Metropolitan News-Enterprise


Tuesday, December 26, 2023


Page 1


National Hockey League, Teams Lose Bid to Renew Fight Against Insurer Over Coverage


By a MetNews Staff Writer


The National Hockey League and 19 of its teams, including the Anaheim Ducks and the San Jose Sharks, have lost their bid in the Sixth District Court of Appeal for a writ directing restoration of key allegations stripped from their complaint against their insurer over disclaimed coverage for the more than $1 billion in losses caused by closure of their outdoor arenas in response to the COVID-19 pandemic.

Thursday’s opinion by Justice Cynthia C. Lie leaves intact Santa Clara Superior Court Judge Sunil R. Kulkarni’s Aug. 8, 2022 order striking all allegations except those that support a surviving cause of action against Factory Mutual Insurance Company under clauses in the policies relating to business interruptions caused by communicable diseases, which would provide coverage of up to $1 million. Lie’s opinion agrees with the result Kulkarni reached, but not his reasoning.

Kulkarni based his ruling on agreement with United Talent Agency v. Vigilant Insurance Company, handed down by Div. Four of this district’s Court of Appeal in 2022, and his rejection of a contrary ruling later that year by this district’s Div. Seven in Marina Pacific Hotel and Suites, LLC v. Fireman’s Fund Ins. Co.

Judge’s Reasoning

He said in his order:

“[T]he policies at issue here…all require physical loss or damage to property….United Talent conclusively holds that the presence of COVID-19 in the air and on surfaces is not physical loss or damage to property.”

He noted that he “[r]espectfully… declines to follow” Marina Pacific which, he said, “essentially held that the nature of the virus’s impact on air and surfaces is a factual issue that is not properly resolved on demurrer, even though ‘common sense’ theoretically might dictate that it does not cause physical loss or damage to property.”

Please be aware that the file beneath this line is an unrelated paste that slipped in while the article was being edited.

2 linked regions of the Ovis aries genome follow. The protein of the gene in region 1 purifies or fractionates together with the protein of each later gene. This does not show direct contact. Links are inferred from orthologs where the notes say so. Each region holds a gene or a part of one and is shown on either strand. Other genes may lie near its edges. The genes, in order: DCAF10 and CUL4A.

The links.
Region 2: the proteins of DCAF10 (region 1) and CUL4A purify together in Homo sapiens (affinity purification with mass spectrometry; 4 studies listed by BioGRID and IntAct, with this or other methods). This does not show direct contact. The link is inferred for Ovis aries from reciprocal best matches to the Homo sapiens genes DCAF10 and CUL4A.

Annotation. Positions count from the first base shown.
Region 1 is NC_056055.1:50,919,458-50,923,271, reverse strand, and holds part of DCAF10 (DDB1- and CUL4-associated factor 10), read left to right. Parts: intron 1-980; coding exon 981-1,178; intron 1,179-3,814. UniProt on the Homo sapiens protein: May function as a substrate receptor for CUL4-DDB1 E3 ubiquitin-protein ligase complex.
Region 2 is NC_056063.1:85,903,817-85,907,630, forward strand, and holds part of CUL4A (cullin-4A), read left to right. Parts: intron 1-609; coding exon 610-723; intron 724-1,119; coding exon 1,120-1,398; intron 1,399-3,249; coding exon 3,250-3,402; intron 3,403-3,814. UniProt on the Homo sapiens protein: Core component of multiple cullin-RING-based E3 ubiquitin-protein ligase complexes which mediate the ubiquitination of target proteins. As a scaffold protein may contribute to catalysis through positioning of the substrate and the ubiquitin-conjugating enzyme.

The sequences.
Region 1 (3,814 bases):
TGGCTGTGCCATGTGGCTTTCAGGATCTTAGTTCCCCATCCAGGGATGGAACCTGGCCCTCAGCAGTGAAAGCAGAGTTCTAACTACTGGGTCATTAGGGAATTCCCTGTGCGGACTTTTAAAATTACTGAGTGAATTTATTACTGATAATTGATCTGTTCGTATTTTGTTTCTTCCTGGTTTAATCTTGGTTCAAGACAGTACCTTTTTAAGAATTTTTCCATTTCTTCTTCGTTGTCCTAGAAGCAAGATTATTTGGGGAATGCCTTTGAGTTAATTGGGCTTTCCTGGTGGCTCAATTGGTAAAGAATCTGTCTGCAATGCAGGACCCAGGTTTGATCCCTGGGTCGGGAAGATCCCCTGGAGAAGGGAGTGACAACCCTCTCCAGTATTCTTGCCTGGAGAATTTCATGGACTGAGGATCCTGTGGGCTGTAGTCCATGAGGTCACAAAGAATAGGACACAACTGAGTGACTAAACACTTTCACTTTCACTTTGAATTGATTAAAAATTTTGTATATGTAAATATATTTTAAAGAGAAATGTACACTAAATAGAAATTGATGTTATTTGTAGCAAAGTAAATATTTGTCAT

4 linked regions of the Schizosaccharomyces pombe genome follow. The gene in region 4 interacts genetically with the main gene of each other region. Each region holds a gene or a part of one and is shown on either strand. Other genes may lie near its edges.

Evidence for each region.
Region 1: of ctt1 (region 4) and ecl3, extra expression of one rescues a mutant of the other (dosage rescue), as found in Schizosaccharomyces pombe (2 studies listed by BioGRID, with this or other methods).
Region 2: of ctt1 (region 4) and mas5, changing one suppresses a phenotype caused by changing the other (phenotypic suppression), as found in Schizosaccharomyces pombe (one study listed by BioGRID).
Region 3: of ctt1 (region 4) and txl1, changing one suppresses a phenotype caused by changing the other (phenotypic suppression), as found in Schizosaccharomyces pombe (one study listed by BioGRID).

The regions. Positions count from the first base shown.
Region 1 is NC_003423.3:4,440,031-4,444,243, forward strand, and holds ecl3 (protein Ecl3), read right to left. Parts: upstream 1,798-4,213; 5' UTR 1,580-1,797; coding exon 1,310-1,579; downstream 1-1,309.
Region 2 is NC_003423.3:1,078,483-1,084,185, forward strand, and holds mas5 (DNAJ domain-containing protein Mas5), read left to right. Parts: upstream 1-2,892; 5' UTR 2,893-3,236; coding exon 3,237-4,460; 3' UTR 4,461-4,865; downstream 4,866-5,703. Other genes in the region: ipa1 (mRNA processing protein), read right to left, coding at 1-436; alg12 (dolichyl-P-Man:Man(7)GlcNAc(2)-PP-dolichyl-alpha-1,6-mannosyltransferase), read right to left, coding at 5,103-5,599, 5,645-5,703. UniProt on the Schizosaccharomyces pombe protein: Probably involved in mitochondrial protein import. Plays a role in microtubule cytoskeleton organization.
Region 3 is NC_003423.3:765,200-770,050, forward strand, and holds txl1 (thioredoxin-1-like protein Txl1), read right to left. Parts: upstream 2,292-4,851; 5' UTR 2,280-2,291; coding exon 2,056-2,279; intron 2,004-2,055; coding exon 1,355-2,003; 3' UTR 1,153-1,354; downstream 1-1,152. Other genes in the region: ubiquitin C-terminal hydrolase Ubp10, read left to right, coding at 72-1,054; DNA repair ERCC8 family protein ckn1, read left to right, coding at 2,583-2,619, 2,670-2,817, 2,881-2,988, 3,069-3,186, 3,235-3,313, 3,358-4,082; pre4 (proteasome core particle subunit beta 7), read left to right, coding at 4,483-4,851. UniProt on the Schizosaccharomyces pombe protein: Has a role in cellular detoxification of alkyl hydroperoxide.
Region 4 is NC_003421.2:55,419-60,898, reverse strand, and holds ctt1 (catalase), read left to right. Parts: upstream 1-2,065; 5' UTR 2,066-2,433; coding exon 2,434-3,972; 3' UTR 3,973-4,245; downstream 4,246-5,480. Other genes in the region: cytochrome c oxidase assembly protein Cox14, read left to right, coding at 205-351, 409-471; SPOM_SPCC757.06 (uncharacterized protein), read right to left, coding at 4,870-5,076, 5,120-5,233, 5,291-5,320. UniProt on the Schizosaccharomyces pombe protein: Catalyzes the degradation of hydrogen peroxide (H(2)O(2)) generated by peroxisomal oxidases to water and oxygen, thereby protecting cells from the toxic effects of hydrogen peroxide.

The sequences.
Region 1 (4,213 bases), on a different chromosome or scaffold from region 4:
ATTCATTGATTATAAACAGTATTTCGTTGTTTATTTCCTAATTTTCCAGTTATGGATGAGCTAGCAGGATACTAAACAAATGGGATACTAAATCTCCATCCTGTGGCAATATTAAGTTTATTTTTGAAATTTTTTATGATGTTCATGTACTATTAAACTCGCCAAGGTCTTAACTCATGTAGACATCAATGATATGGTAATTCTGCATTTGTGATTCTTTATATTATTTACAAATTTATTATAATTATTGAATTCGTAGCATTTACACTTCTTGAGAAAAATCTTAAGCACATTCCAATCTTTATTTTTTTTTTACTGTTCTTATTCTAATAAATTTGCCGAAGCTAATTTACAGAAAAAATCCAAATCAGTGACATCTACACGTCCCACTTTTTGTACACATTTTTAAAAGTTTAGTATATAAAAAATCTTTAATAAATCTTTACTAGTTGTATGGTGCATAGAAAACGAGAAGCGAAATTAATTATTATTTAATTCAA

The issue is now before the California Supreme Court.

Lie’s Opinion

Agreeing with Div. Seven, Lie said:

“Assuming the truth of plaintiffs’ factual allegations regarding the interaction between the virus and the physical surfaces of the insured property, we are persuaded that plaintiffs have alleged physical loss or damage within the meaning of the policies.”

She nonetheless concluded that there is no coverage under the policy’s provisions not relating to communicable disease coverage, declaring:

“Interpreting the parties’ insurance policy in the context of plaintiffs’ factual allegations, we read the contamination exclusion as excluding from coverage both the physical loss or damage caused by viral contamination and the associated [business interruption] loss. Accordingly, although we consider plaintiffs to have adequately alleged physical loss or damage from the coronavirus, we deny writ relief.”

Wording of Clauses

The policies excluded coverage for losses based on “contamination, and any cost due to contamination including the inability to use or occupy property or any cost of making property safe or suitable for use or occupancy.” Contamination is defined in the policies as “any condition of property due to the actual or suspected presence…virus…” and COVID-19, Lie pointed out, is a virus.  

She said that although Kulkarni “did not reach” the applicability of the viral contamination exclusion, his “ultimate determination that plaintiffs cannot allege covered physical loss or damage to property is correct.”

The case is San Jose Sharks LLC v. Superior Court, 2023 S.O.S. 3896.


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